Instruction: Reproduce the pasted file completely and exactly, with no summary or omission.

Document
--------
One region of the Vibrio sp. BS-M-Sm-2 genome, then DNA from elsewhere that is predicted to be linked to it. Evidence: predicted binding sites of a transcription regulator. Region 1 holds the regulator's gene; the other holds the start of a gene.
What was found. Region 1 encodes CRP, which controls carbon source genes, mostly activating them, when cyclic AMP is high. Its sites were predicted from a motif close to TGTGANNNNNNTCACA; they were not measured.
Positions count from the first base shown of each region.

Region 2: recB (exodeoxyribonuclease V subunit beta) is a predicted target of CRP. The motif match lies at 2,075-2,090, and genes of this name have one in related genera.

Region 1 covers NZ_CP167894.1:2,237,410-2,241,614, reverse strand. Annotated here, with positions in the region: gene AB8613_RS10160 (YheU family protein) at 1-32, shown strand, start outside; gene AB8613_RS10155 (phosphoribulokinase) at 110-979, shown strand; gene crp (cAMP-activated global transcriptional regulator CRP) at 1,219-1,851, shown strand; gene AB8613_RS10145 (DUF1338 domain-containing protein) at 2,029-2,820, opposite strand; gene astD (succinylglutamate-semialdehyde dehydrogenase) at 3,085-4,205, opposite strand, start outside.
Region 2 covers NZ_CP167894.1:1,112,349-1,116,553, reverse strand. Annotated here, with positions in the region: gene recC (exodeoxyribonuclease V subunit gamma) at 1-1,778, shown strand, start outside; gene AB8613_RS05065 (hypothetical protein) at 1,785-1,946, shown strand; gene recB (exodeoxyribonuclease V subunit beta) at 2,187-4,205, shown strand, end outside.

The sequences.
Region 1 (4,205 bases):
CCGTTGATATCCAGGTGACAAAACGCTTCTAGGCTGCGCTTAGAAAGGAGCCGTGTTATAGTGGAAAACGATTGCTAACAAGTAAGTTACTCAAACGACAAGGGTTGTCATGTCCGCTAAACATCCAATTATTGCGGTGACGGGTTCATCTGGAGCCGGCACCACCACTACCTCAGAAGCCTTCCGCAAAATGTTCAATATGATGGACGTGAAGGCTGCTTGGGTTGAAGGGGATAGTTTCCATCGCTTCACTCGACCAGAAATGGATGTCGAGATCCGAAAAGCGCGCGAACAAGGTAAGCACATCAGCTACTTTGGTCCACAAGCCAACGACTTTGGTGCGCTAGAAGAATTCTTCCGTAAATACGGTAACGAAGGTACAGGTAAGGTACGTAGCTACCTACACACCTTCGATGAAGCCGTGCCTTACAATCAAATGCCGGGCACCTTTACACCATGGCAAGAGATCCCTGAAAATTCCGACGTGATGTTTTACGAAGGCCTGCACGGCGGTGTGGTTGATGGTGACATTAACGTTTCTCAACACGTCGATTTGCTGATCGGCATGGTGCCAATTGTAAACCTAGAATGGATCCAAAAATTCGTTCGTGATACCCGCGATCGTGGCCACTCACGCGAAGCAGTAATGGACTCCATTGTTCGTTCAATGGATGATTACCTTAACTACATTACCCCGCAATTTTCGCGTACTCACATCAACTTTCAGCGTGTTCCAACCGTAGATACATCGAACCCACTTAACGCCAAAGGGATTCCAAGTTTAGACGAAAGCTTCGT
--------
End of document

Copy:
One region of the Vibrio sp. BS-M-Sm-2 genome, then DNA from elsewhere that is predicted to be linked to it. Evidence: predicted binding sites of a transcription regulator. Region 1 holds the regulator's gene; the other holds the start of a gene.
What was found. Region 1 encodes CRP, which controls carbon source genes, mostly activating them, when cyclic AMP is high. Its sites were predicted from a motif close to TGTGANNNNNNTCACA; they were not measured.
Positions count from the first base shown of each region.

Region 2: recB (exodeoxyribonuclease V subunit beta) is a predicted target of CRP. The motif match lies at 2,075-2,090, and genes of this name have one in related genera.

Region 1 covers NZ_CP167894.1:2,237,410-2,241,614, reverse strand. Annotated here, with positions in the region: gene AB8613_RS10160 (YheU family protein) at 1-32, shown strand, start outside; gene AB8613_RS10155 (phosphoribulokinase) at 110-979, shown strand; gene crp (cAMP-activated global transcriptional regulator CRP) at 1,219-1,851, shown strand; gene AB8613_RS10145 (DUF1338 domain-containing protein) at 2,029-2,820, opposite strand; gene astD (succinylglutamate-semialdehyde dehydrogenase) at 3,085-4,205, opposite strand, start outside.
Region 2 covers NZ_CP167894.1:1,112,349-1,116,553, reverse strand. Annotated here, with positions in the region: gene recC (exodeoxyribonuclease V subunit gamma) at 1-1,778, shown strand, start outside; gene AB8613_RS05065 (hypothetical protein) at 1,785-1,946, shown strand; gene recB (exodeoxyribonuclease V subunit beta) at 2,187-4,205, shown strand, end outside.

The sequences.
Region 1 (4,205 bases):
CCGTTGATATCCAGGTGACAAAACGCTTCTAGGCTGCGCTTAGAAAGGAGCCGTGTTATAGTGGAAAACGATTGCTAACAAGTAAGTTACTCAAACGACAAGGGTTGTCATGTCCGCTAAACATCCAATTATTGCGGTGACGGGTTCATCTGGAGCCGGCACCACCACTACCTCAGAAGCCTTCCGCAAAATGTTCAATATGATGGACGTGAAGGCTGCTTGGGTTGAAGGGGATAGTTTCCATCGCTTCACTCGACCAGAAATGGATGTCGAGATCCGAAAAGCGCGCGAACAAGGTAAGCACATCAGCTACTTTGGTCCACAAGCCAACGACTTTGGTGCGCTAGAAGAATTCTTCCGTAAATACGGTAACGAAGGTACAGGTAAGGTACGTAGCTACCTACACACCTTCGATGAAGCCGTGCCTTACAATCAAATGCCGGGCACCTTTACACCATGGCAAGAGATCCCTGAAAATTCCGACGTGATGTTTTACGAAGGCCTGCACGGCGGTGTGGTTGATGGTGACATTAACGTTTCTCAACACGTCGATTTGCTGATCGGCATGGTGCCAATTGTAAACCTAGAATGGATCCAAAAATTCGTTCGTGATACCCGCGATCGTGGCCACTCACGCGAAGCAGTAATGGACTCCATTGTTCGTTCAATGGATGATTACCTTAACTACATTACCCCGCAATTTTCGCGTACTCACATCAACTTTCAGCGTGTTCCAACCGTAGATACATCGAACCCACTTAACGCCAAAGGGATTCCAAGTTTAGACGAAAGCTTCGT